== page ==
I set the stock, onions, herbs, peppers, cumin and garlic to simmer in the big stock pot and added four 12oz cans of hominy to simmer and then realized that I had two major problems. First, I didn't have enough hominy to balance out the amount of pork that I was going to use and, second, I didn't have enough dutch oven to hold everything. Problem one was solved with a quick trip to one of our neighboring Mexican markets and the second problem was remedied by a trip to the garage, where I rooted out the big 20quart stock pot that I had bought a few years ago for brewing beer.

With all of life's major problems solved, I transferred my pozole to the big pot, added the newly acquired extra big can of hominy, and the gallon-bag-full of cubed Wilbur and left things to simmer for a couple hours while Ian was at band practice.


Since we've got the pozole simmering, let me tell you about the first time I made pozole several years ago. Pozole was one of those dishes that I had encountered maybe on a menu or on a cooking program on television, but had never eaten. Said I to myself, "Self, you should make some of that allegedly yummy pork and hominy stew," so I did. The problem was that I had failed to realize that, as good as pozole is by itself, it shouldn't be served by itself. It NEEDS mix-ins. Traditionally, these mix-ins include things like diced radishes, cilantro, slices of jalapeño peppers (fresh, not pickled), finely sliced cabbage, white onion, lime wedges and avocado pieces. These items add layers of texture and flavor that transform the pozole from a rather nice stew and turn it into a spectacular one.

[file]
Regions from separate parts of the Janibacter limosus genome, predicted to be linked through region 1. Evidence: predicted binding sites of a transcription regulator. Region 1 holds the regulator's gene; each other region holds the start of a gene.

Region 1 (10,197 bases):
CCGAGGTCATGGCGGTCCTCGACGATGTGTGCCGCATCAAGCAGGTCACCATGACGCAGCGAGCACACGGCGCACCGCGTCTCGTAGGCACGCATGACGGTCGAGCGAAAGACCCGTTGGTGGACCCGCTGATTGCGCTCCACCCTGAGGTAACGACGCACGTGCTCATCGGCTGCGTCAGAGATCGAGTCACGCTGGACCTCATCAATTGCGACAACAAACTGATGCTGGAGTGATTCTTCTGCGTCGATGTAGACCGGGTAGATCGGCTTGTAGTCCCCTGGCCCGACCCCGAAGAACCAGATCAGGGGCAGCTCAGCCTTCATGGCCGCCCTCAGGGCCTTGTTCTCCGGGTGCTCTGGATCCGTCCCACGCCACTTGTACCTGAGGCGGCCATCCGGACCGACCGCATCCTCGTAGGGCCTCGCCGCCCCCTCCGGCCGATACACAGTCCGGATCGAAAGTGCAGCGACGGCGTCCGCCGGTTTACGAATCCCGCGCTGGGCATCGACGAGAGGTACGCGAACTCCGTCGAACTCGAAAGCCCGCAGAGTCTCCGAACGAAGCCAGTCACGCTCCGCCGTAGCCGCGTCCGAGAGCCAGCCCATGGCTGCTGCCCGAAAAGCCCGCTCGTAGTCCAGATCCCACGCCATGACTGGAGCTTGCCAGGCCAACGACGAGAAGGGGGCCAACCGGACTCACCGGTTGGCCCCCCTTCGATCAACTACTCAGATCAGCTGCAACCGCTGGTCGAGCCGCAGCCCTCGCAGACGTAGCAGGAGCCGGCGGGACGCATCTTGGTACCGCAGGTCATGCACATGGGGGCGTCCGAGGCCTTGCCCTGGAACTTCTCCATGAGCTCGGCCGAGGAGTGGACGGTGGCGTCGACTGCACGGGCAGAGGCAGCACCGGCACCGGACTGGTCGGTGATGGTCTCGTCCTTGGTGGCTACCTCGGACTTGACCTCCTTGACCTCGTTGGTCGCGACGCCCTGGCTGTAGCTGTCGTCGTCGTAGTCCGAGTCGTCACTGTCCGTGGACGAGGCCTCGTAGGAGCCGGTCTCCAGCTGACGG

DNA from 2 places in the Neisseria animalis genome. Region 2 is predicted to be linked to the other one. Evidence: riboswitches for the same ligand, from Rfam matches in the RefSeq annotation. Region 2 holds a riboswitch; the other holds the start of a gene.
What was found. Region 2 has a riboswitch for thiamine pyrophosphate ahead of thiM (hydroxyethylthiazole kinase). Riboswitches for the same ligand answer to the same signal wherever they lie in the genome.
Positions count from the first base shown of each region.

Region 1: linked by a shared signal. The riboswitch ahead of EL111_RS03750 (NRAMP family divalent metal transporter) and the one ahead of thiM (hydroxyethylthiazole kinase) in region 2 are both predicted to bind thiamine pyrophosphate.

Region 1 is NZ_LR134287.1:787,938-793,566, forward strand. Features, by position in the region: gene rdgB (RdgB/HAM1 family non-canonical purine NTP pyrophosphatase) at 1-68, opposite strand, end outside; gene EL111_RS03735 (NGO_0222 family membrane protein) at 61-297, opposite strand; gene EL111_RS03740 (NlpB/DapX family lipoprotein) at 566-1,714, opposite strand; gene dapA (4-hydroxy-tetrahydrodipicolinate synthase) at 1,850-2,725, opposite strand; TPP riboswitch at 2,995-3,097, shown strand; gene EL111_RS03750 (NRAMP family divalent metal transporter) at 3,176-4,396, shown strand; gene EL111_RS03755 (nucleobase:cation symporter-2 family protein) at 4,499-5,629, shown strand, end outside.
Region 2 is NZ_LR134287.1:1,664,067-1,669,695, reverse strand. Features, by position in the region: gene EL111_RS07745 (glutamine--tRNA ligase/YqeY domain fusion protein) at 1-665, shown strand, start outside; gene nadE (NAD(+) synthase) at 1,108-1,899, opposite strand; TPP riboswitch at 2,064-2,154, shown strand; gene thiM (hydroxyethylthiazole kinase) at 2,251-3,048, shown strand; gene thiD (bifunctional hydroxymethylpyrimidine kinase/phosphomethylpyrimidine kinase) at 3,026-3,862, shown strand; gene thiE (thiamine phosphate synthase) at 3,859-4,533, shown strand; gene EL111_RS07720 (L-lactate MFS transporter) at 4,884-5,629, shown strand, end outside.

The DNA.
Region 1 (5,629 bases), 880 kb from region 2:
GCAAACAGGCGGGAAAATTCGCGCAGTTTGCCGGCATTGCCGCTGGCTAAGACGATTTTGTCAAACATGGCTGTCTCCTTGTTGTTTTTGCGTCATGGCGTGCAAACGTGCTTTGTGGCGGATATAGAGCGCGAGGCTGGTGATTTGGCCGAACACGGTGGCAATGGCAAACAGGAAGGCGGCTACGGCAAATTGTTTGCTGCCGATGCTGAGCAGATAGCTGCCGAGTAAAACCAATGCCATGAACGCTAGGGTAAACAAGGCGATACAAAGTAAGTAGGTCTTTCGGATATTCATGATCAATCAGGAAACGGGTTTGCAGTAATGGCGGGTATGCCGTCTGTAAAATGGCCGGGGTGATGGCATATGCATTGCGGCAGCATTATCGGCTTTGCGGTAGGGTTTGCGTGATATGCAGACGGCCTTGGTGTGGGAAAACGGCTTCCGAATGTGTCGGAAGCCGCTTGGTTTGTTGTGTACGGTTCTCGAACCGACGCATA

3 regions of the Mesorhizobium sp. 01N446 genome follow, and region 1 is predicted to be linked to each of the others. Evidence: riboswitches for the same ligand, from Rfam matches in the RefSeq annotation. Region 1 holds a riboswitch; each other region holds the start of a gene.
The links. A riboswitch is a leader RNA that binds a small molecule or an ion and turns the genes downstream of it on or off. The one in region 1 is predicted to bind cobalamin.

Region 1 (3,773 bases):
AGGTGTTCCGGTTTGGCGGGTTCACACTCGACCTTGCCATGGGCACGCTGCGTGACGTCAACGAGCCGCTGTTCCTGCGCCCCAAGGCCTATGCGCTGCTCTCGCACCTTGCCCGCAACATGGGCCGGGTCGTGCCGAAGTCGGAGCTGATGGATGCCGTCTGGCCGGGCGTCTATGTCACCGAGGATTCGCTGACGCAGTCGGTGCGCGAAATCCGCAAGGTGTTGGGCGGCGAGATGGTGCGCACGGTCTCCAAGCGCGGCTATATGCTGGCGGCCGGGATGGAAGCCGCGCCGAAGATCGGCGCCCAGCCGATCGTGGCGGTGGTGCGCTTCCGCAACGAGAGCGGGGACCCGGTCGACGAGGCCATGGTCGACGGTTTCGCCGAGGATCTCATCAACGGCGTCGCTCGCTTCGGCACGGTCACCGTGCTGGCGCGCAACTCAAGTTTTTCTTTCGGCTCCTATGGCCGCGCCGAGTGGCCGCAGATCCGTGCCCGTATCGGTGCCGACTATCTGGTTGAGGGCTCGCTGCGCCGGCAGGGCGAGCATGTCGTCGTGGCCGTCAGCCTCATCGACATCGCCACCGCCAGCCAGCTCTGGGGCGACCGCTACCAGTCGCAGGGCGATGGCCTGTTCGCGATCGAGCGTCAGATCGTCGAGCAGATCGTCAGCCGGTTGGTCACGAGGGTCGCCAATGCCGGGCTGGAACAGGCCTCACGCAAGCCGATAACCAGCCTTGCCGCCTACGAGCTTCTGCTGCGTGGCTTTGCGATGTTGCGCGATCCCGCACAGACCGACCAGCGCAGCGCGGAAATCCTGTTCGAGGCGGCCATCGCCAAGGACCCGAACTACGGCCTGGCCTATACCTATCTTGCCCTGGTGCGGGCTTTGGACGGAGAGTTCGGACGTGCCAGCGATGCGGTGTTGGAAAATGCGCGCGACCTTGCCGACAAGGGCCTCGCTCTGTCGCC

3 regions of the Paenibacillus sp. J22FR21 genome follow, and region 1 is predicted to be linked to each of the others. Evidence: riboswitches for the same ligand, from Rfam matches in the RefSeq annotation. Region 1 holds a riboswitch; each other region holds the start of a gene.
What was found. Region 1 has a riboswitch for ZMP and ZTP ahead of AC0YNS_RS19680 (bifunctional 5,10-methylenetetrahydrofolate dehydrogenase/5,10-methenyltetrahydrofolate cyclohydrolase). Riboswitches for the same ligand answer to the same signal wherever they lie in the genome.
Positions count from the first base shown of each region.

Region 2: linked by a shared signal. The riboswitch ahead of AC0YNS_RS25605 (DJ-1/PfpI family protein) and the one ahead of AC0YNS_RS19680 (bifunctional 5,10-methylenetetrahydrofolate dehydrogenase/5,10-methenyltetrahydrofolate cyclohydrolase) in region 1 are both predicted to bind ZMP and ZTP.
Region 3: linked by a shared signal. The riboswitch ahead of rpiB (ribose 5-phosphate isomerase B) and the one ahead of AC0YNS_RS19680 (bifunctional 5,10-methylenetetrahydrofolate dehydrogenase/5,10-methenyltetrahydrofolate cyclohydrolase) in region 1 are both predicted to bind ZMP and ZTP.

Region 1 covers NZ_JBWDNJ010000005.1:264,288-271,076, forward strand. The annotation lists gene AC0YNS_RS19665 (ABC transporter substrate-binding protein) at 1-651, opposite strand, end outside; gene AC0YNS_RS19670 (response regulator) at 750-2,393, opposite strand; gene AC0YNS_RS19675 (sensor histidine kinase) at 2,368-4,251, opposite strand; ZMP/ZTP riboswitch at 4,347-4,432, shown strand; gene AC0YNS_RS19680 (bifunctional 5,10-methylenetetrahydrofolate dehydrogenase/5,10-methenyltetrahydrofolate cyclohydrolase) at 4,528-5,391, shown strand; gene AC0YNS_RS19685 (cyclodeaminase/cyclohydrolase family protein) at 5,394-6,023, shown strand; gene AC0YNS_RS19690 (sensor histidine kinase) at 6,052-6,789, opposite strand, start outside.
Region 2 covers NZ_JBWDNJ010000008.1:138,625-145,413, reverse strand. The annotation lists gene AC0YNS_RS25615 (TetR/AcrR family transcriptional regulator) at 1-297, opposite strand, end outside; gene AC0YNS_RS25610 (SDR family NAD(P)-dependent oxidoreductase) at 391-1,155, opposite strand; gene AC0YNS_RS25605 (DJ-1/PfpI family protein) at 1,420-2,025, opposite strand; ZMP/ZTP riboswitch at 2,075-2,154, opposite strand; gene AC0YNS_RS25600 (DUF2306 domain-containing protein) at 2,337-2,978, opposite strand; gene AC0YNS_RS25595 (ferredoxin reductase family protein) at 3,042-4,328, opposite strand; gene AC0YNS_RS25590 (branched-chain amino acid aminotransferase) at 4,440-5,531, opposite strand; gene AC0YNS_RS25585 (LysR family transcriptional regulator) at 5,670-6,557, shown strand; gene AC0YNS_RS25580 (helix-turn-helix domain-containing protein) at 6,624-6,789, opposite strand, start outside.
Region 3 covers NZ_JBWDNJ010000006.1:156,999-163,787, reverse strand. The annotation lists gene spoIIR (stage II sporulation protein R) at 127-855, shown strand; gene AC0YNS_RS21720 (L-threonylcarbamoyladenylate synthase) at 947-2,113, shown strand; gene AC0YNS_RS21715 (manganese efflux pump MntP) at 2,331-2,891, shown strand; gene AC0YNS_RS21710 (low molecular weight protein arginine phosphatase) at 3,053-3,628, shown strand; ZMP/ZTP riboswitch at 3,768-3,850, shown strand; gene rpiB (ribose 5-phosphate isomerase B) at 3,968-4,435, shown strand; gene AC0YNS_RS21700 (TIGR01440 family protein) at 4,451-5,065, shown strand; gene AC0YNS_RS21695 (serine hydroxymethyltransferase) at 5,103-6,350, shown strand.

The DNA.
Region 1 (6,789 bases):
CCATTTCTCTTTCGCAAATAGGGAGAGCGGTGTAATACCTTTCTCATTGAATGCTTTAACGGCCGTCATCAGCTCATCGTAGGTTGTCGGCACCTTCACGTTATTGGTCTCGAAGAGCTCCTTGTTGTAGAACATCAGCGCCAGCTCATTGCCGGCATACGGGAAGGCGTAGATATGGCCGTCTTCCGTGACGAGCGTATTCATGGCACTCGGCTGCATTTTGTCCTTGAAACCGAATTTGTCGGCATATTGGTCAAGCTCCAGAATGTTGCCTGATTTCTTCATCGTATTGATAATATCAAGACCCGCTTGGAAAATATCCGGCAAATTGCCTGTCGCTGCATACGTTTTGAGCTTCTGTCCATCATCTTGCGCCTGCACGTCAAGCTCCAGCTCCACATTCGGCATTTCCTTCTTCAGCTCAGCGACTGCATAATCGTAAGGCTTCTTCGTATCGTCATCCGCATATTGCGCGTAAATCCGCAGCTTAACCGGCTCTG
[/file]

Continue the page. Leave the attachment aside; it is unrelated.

So, last night, while I drove to school to pick Ian up from band practice, Kimberly got out the chef's knife and started chopping. On the way back from getting Ian, he and I stopped at a second Mexican grocery to buy a pound of queso fresco as an additional mix-in for our pozole rojo. After all, I didn't want to stop in at the same mercado and have everyone talk about "the gringo who couldn't get his shopping done in one trip," did I? Finally we made it home. I poured a nice black lager for myself and the whole family finally got to eat what turned out to be a fantastic meal.

Wednesday, October 6, 2010

Restaurant Review: Mexican Road Food in New Haven

This past Friday, I picked Ian up at the bus stop after school and we hit the road for North Stonington, CT, where my friend Eric and I were playing a gig at the North Stonington Congregational Church as a benefit for the United Church of Christ's Neighbors in Need offering.